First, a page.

The Australian Army has begun planning for high-tech combat in Asia’s mega-cities, including hotly contested cyber warfare, scientifically enhanced soldiers and killer robots, according to a new Defence Department study.
The Australian Army’s Directorate of Future Land Warfare has published a report that warns Australia’s future land wars will be very different from recent conflicts in the rural and remote terrain of Afghanistan and Iraq.
While the United States will “continue to be the world’s strongest military power and the most influential strategic actor” in the Asia-Pacific region, the army expects China’s growing economic and military power will “inevitably influence" Australia’s military strategy to focus on potential conflicts in east, south-east and south Asia.
With the world’s population expected to reach 8 billion by 2030, the directorate sees Asia’s mega-cities as key potential future battlegrounds.
Population pressures, ethnic tensions and conflicts over food, water and resources are believed likely to create environments in which insurgencies and terrorists can freely plan and execute attacks.
Operating in high-density urban terrain “will no longer be a discretionary activity” for Australia’s small army, which will need to fight in congested areas where the enemy can easily hide and the risks of ambush and collateral damage to civilians are high.
“Despite the promise of new detection technologies … in many circumstances, forces will be deployed in situations in which adversary weapon ranges are greater than our detection capabilities,” the study observes.
Consistent with new Defence Force doctrine, the Future Land Warfare report observes that cyber warfare “can be as effective as precision-guided munitions”.
However, the study warns that Australia will face enemies with highly effective electronic warfare capabilities, and that the army may have to fight without the technological advantages it has enjoyed in recent conflicts.
“Even with US support, Australia is unlikely to be able to dominate the electronic domain in the future,” the study warns.
“Current cyber defence capabilities have not kept pace with technological change and the army must develop an ability to defend critical networks against cyber-attack, while also being prepared to operate in a degraded network environment.”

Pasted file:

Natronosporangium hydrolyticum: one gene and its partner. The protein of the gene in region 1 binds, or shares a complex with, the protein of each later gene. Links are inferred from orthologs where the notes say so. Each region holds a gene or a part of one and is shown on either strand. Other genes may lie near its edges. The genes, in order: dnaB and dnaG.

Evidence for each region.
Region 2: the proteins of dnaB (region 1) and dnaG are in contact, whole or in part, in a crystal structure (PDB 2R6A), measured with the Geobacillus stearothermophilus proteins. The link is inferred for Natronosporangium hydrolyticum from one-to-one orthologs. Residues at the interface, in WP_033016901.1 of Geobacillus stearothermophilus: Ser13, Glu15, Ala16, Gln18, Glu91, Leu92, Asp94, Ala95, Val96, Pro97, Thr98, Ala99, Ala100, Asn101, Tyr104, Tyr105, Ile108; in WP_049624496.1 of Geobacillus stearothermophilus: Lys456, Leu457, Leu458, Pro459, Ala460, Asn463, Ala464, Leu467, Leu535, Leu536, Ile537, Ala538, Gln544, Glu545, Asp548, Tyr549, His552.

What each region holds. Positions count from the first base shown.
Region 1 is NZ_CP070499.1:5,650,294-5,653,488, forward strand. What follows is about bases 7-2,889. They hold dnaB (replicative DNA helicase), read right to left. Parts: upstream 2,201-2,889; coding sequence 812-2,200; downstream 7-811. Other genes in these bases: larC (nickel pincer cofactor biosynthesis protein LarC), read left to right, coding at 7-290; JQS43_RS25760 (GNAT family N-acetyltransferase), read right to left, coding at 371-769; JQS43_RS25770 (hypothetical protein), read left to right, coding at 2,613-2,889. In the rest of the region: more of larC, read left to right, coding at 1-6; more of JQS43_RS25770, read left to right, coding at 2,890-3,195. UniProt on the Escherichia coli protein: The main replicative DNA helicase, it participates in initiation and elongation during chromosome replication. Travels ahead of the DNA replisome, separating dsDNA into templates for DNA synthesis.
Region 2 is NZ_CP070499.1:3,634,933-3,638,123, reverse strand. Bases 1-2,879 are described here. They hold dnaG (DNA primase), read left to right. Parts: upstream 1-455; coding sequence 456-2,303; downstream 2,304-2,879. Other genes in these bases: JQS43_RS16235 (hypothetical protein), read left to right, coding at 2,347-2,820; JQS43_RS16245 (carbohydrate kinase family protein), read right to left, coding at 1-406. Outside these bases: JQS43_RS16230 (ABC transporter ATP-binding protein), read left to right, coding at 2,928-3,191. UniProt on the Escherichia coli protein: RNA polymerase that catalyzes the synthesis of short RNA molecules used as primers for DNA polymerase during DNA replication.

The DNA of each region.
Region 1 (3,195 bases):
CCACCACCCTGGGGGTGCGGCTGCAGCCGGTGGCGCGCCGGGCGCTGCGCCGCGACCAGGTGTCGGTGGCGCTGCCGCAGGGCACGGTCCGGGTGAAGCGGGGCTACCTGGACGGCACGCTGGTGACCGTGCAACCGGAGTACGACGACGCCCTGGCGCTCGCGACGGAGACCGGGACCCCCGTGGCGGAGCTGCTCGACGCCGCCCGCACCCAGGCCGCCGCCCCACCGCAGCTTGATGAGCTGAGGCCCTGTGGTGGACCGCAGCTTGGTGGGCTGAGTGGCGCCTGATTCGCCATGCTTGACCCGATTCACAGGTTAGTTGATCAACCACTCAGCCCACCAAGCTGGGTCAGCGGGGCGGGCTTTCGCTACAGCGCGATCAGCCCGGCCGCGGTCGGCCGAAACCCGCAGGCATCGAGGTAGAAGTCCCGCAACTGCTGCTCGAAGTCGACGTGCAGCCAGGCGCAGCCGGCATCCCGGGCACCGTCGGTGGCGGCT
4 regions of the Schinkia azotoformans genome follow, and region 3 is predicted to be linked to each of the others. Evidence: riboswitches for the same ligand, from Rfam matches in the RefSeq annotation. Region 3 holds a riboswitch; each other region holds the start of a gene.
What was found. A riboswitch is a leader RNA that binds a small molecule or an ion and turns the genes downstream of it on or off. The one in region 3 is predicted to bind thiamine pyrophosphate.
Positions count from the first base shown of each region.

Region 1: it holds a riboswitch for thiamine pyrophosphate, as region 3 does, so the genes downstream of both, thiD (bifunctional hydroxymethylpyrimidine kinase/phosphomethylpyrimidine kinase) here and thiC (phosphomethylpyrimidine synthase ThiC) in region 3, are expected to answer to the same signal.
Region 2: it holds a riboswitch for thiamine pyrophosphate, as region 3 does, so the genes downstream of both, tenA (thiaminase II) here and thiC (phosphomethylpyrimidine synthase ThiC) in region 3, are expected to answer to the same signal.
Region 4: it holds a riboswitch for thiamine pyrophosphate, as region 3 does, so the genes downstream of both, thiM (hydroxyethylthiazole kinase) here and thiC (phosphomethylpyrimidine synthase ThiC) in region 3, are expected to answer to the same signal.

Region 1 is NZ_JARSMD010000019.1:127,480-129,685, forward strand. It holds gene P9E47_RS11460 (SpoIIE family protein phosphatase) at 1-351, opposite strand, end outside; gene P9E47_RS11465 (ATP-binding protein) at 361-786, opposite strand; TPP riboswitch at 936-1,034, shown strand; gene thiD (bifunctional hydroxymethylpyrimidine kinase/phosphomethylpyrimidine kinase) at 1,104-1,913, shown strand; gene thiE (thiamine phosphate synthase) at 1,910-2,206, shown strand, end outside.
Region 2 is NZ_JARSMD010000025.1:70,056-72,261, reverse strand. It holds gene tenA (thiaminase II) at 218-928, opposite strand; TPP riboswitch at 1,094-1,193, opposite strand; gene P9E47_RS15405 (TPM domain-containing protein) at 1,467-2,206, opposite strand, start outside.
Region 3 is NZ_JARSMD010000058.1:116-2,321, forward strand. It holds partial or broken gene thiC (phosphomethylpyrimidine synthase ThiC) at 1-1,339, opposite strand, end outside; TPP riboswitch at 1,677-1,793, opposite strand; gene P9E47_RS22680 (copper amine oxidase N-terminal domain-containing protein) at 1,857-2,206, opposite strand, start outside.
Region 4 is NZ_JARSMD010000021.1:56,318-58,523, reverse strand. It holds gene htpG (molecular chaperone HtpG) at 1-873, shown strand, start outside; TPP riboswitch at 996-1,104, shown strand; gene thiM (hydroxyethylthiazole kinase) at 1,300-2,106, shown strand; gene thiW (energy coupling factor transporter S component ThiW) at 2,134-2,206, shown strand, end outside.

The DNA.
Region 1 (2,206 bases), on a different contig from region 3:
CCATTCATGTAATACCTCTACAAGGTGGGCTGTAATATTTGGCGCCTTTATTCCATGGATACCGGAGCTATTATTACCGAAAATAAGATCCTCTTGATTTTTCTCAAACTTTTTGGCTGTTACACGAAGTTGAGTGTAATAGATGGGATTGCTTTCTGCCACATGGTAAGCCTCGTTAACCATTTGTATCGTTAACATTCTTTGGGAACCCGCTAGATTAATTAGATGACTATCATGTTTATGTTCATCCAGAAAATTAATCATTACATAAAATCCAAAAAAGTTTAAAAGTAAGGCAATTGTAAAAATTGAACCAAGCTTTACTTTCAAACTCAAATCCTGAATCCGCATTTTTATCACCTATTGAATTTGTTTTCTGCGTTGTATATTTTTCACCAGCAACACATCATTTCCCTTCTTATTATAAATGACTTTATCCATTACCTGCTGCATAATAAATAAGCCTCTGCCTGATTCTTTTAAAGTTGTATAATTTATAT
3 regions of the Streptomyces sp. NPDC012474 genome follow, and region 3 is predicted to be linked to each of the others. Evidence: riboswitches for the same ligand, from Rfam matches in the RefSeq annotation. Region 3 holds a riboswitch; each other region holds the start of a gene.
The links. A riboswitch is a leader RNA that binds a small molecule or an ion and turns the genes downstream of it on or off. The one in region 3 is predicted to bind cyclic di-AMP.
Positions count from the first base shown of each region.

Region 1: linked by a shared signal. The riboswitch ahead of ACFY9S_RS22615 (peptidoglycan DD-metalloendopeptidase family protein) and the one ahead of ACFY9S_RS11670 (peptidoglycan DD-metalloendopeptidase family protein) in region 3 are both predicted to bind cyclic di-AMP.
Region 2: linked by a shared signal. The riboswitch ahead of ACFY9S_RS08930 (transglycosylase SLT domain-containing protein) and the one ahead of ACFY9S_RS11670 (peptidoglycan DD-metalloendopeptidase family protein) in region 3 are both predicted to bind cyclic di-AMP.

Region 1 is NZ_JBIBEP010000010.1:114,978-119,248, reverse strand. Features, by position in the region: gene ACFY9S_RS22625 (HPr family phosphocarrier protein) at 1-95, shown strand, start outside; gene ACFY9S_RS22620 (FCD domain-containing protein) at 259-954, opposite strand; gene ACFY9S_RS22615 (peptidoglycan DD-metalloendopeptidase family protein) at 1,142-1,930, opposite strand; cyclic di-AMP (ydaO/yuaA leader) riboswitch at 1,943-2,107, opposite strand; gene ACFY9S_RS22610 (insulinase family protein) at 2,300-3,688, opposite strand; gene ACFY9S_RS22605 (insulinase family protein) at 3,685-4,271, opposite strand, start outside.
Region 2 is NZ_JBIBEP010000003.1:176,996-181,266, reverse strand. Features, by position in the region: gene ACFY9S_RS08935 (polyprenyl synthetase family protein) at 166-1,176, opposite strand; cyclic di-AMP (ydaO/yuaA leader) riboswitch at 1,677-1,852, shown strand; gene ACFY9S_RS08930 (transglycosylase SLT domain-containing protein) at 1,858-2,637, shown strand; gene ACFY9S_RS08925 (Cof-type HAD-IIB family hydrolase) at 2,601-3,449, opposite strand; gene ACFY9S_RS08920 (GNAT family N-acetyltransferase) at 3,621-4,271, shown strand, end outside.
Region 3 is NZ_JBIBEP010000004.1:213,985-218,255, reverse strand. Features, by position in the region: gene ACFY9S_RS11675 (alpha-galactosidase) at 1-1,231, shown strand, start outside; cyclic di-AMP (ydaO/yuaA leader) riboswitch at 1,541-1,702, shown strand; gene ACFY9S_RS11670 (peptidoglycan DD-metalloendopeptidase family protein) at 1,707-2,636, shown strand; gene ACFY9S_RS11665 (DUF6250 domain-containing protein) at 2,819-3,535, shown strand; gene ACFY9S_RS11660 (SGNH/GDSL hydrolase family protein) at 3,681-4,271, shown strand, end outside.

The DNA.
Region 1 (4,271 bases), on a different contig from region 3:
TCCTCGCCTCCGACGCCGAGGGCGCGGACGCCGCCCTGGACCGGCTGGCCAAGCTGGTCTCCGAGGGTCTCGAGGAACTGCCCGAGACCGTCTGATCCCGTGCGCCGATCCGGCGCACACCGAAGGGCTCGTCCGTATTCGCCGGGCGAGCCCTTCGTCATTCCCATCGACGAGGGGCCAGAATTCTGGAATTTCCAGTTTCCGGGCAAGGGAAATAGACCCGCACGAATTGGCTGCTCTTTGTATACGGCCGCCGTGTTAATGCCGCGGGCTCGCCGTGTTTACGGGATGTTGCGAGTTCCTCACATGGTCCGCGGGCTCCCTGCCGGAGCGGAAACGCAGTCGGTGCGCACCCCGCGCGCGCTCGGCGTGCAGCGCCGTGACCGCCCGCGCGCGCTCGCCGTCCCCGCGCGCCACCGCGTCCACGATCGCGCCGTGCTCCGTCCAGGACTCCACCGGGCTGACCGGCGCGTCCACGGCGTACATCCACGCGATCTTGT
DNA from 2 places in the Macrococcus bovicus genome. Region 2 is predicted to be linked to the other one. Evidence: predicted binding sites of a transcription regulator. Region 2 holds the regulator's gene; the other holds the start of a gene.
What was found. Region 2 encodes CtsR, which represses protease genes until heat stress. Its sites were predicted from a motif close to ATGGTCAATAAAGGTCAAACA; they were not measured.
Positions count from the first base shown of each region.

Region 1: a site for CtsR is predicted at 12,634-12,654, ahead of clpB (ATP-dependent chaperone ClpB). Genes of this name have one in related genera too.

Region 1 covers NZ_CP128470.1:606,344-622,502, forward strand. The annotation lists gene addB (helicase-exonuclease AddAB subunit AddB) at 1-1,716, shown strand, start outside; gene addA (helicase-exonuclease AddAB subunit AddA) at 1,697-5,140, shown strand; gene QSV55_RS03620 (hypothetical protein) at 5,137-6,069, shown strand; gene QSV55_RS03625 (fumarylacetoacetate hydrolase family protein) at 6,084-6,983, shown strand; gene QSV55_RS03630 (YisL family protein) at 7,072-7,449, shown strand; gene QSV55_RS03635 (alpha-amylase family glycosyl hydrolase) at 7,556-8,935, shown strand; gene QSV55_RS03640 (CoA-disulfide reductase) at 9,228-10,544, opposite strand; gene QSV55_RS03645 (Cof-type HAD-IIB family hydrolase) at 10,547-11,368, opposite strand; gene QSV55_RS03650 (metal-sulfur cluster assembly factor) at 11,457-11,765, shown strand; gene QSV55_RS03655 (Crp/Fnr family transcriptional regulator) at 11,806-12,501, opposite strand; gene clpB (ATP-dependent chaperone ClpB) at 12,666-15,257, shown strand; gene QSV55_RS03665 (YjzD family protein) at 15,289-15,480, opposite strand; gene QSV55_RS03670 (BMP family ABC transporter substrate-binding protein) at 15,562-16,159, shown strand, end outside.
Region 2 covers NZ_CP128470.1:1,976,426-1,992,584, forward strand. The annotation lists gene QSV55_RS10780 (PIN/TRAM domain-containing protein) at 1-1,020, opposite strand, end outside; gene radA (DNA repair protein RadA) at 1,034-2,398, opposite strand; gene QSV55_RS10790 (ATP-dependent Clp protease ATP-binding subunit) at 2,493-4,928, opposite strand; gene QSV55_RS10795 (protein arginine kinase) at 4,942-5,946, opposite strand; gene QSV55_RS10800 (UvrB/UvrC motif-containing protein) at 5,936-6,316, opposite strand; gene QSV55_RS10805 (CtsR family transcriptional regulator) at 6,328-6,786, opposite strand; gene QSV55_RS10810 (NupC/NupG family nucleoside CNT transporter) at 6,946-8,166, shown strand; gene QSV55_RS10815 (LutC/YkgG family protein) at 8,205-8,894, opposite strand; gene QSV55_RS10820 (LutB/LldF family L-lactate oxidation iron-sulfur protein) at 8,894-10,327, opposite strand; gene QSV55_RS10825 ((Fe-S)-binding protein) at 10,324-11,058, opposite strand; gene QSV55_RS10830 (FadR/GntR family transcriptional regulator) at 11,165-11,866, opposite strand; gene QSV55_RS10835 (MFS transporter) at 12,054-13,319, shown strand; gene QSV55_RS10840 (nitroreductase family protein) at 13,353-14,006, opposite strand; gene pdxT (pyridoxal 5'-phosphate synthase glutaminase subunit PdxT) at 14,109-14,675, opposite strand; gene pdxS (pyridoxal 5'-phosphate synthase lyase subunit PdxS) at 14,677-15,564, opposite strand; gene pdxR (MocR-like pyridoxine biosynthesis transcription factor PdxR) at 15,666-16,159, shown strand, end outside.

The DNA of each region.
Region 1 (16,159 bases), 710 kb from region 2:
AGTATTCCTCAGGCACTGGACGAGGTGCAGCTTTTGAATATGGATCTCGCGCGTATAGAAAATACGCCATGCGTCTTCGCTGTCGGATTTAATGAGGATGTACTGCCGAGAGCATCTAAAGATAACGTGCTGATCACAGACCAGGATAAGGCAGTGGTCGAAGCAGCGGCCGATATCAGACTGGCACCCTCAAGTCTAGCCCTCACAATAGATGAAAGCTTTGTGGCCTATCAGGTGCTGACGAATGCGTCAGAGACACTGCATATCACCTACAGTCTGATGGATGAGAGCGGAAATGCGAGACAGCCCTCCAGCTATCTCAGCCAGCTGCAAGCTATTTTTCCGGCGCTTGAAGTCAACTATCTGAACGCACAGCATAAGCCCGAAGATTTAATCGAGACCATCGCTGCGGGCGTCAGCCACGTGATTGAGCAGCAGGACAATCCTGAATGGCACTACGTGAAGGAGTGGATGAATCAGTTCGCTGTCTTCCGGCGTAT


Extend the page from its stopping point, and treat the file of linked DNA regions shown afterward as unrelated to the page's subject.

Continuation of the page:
The report further warns that Australia may soon face enemies with “scientifically enhanced cognitive capacity” and that the Defence Force will need to increase the physical and mental robustness and resilience of its soldiers.
“Physical and cognitive enhancements such as ‘exosuits’ or long-lasting stimulants need to be considered in the context of amplifying performance and also for their potentially unintended physical and mental health consequences,” the study observes.
Highly sophisticated robots are also expected to have “profound” impacts in future wars.
“Autonomous robots offer considerable initial scope for increased safety and effectiveness in route clearance, bomb disposal and reconnaissance missions. Eventually, robotic systems may be capable of a much broader range of functions that are currently the preserve of humans … Significant questions remain concerning the ethics and legality of arming autonomous platforms and empowering these systems to use lethal force.”
Australian National University professor and former Defence deputy secretary Hugh White last week warned that an armed clash between Japan and China over the disputed Senkaku/Diaoyu Islands is now “a real possibility” and that the risk of conflict between the US and China could not be discounted.
Perhaps with an eye to the likelihood of conflict in the near rather than longer term, the Australian Army’s study includes the caveat that for all the efforts that may be made to forecast long-term trends, warfare is “inherently unpredictable”.